Strictly speaking, it calls for a tuxedo, a black bow tie, black vest or cummerbund and black patent shoes for male guests and a formal, floor-length, ankle-covering gown with heels for ladies.
You’ll usually be fine to leave the vest out, swap the bow-tie for a classic black tie, or to go with a gown of a slightly shorter length, as long as you keep your look classy and sophisticated. This is especially true if the Dress Code is worded ‘Black-Tie Optional’, indicating a style slightly less formal, which gives men the option to wear a dark suit and tie in place of a tux.
Formal Suit and Tie
This isn’t necessarily a Dress Code you’ll see defined in ‘olde worlde’ etiquette books, however it is becoming a popular choice of wedding-dress codes in Australia. The proper British term is perhaps ‘Lounge Suit’ but, as that description seems to be especially befuddling to guests, we’ve opted for a simpler title. Dress Codes like ‘Black-Tie Optional’ and ‘Formal’ also fall loosely into this category — basically somewhere between ‘Black-Tie’ and ‘Cocktail’.
Essentially, a smart matching jacket and pants, with a shirt and tie, for men, and an equally chic ensemble for women, like an elegant dress or pantsuit, will suffice here.
One of the most popular Dress Codes, according to all of the Wedding Planners we consulted, ‘Cocktail’ implies dresses of around knee-length for ladies and a suit, or trousers and a blazer, with the option of a tie for men. “Guests almost have free-reign on the rest,” Kerstyn Walsh suggests. Kerstyn goes on to explain the difference between ‘Cocktail’ and ‘Semi-Formal’ dress. “Semi-formal is usually what they're wearing in American wedding movies — dressy and elegant,” she says.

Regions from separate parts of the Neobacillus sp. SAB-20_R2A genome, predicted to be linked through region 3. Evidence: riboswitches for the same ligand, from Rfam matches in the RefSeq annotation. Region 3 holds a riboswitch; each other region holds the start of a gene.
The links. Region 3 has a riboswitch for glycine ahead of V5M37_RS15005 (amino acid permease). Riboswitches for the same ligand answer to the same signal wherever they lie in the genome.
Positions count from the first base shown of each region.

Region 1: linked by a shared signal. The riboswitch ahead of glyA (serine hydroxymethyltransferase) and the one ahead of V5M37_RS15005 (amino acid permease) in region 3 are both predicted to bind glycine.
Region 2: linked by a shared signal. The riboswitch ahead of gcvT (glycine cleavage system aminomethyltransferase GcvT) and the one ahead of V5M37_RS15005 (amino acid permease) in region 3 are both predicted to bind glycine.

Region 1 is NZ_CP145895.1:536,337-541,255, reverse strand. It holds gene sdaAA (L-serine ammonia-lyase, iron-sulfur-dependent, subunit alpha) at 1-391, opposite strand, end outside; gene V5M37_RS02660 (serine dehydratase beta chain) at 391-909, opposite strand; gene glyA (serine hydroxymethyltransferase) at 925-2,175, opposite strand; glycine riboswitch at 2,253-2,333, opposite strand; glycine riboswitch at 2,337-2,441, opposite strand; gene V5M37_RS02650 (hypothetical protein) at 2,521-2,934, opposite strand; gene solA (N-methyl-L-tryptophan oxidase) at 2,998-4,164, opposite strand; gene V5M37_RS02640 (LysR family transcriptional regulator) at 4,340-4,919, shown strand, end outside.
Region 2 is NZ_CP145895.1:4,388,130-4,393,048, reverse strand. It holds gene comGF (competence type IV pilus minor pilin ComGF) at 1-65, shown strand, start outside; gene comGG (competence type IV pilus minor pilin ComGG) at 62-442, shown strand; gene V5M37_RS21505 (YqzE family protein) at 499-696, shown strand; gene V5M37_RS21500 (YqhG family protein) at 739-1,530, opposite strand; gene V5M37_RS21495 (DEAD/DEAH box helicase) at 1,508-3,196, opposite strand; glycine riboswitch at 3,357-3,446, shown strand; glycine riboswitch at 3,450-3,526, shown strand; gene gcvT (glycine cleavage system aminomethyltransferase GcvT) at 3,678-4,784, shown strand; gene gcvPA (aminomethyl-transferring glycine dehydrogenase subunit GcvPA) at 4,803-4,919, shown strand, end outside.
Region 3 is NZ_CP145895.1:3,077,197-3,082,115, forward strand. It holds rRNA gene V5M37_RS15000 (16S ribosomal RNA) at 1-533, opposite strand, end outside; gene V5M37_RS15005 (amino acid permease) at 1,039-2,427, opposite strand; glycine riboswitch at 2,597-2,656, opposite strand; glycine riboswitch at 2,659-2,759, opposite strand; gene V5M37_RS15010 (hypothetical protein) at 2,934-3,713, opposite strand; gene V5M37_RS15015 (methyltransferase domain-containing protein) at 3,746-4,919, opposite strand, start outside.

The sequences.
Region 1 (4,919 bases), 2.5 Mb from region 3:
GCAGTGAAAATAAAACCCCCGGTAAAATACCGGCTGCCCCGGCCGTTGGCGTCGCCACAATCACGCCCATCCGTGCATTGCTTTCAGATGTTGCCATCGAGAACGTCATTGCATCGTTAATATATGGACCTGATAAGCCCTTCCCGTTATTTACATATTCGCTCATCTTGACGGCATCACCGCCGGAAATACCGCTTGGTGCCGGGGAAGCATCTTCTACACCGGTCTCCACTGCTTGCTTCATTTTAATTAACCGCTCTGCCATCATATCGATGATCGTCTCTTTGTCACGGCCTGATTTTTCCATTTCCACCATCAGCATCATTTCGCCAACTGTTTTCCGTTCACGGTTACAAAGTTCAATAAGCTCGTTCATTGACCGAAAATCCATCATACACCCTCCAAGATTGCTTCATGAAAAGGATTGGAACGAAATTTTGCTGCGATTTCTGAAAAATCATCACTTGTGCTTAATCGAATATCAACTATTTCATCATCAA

Also referred to as ‘Dressy Casual’, the attire here is often dictated by the location and time of an event — lighter colours by day, darker by night and stylish flat or wedged shoes for ladies if there are lawns, or sand, to navigate.
Think a collared shirt with tailored pants, and the option of a blazer, for gents, and knee-length or midi dresses, skirts, and pantsuits for ladies.
While a ‘Casual’ dress code seems fairly straight-forward, our guidance here is more about what ‘not’ to wear. Unless they’re specifically encouraged, the likes of jeans, shorts, t-shirts, and tank tops should probably be avoided, as should thongs and runners when it comes to footwear.
Cotton trousers, with a collared shirt for men, and a summer sundress with wedges are fairly safe bets.
What do you do if there is no Dress Code? Or if you don’t understand the Dress Code requested?
It’s quite okay to ask the couple, their attendants, or their Wedding Planner, in the lead-up to the day, but don’t leave the question to the week before, when they’re likely to be inundated, experts recommend. A little research also goes a long way, so make use of the likes of Instagram and Pinterest and search the Internet.
“Do a quick Google search on the venue,” Nadia Duran suggests. “This will help give an understanding on the style of the place and location. Then make sure to check the weather forecast. This will determine what shoes and clothing you wear. Another option is to search on Instagram, to take a look at previous weddings held at the venue and what guests have worn.”
If, even then, you’re not sure dress up, rather than down, is the consensus.
“Always go a touch more formal than informal if you don’t understand the dress code,” Trudy Croad explains. “It is better to be slightly overdressed than underdressed.”
Click to read reviews of interviewed Wedding Planners: Hire A Bridesmaid, Lovebird Weddings or Nadia Duran, and visit the ABIA Directory for a comprehensive list of Wedding Planners and Coordinators throughout Australia.
Photography by Kats Weil